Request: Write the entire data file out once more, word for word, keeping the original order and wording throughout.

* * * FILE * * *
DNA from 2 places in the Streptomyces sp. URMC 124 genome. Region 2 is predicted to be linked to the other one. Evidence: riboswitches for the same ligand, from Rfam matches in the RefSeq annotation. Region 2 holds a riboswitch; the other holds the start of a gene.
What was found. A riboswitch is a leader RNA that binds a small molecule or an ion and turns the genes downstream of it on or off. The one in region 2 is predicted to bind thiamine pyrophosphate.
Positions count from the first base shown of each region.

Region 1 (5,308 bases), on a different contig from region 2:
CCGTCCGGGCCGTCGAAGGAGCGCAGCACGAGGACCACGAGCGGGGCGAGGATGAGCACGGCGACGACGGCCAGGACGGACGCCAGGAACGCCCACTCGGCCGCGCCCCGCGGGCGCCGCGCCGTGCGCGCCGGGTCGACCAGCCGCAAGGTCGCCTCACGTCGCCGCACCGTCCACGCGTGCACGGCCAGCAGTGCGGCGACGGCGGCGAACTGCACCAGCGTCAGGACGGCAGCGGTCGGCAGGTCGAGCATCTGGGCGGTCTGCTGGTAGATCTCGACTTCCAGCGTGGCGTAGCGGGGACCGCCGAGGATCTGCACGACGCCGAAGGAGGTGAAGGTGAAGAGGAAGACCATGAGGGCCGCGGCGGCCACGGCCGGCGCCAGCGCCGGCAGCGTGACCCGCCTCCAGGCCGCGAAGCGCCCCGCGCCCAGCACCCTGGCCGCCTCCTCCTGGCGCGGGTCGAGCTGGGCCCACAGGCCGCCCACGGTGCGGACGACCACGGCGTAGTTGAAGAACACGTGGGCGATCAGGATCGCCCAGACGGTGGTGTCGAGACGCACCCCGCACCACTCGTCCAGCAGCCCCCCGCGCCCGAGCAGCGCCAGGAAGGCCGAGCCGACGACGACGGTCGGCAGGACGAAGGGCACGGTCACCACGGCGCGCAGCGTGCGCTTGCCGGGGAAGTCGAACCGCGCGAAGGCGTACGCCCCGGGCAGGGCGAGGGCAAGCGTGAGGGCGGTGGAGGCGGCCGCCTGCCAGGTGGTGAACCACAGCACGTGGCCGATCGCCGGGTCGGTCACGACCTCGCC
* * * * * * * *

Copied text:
DNA from 2 places in the Streptomyces sp. URMC 124 genome. Region 2 is predicted to be linked to the other one. Evidence: riboswitches for the same ligand, from Rfam matches in the RefSeq annotation. Region 2 holds a riboswitch; the other holds the start of a gene.
What was found. A riboswitch is a leader RNA that binds a small molecule or an ion and turns the genes downstream of it on or off. The one in region 2 is predicted to bind thiamine pyrophosphate.
Positions count from the first base shown of each region.

Region 1 (5,308 bases), on a different contig from region 2:
CCGTCCGGGCCGTCGAAGGAGCGCAGCACGAGGACCACGAGCGGGGCGAGGATGAGCACGGCGACGACGGCCAGGACGGACGCCAGGAACGCCCACTCGGCCGCGCCCCGCGGGCGCCGCGCCGTGCGCGCCGGGTCGACCAGCCGCAAGGTCGCCTCACGTCGCCGCACCGTCCACGCGTGCACGGCCAGCAGTGCGGCGACGGCGGCGAACTGCACCAGCGTCAGGACGGCAGCGGTCGGCAGGTCGAGCATCTGGGCGGTCTGCTGGTAGATCTCGACTTCCAGCGTGGCGTAGCGGGGACCGCCGAGGATCTGCACGACGCCGAAGGAGGTGAAGGTGAAGAGGAAGACCATGAGGGCCGCGGCGGCCACGGCCGGCGCCAGCGCCGGCAGCGTGACCCGCCTCCAGGCCGCGAAGCGCCCCGCGCCCAGCACCCTGGCCGCCTCCTCCTGGCGCGGGTCGAGCTGGGCCCACAGGCCGCCCACGGTGCGGACGACCACGGCGTAGTTGAAGAACACGTGGGCGATCAGGATCGCCCAGACGGTGGTGTCGAGACGCACCCCGCACCACTCGTCCAGCAGCCCCCCGCGCCCGAGCAGCGCCAGGAAGGCCGAGCCGACGACGACGGTCGGCAGGACGAAGGGCACGGTCACCACGGCGCGCAGCGTGCGCTTGCCGGGGAAGTCGAACCGCGCGAAGGCGTACGCCCCGGGCAGGGCGAGGGCAAGCGTGAGGGCGGTGGAGGCGGCCGCCTGCCAGGTGGTGAACCACAGCACGTGGCCGATCGCCGGGTCGGTCACGACCTCGCC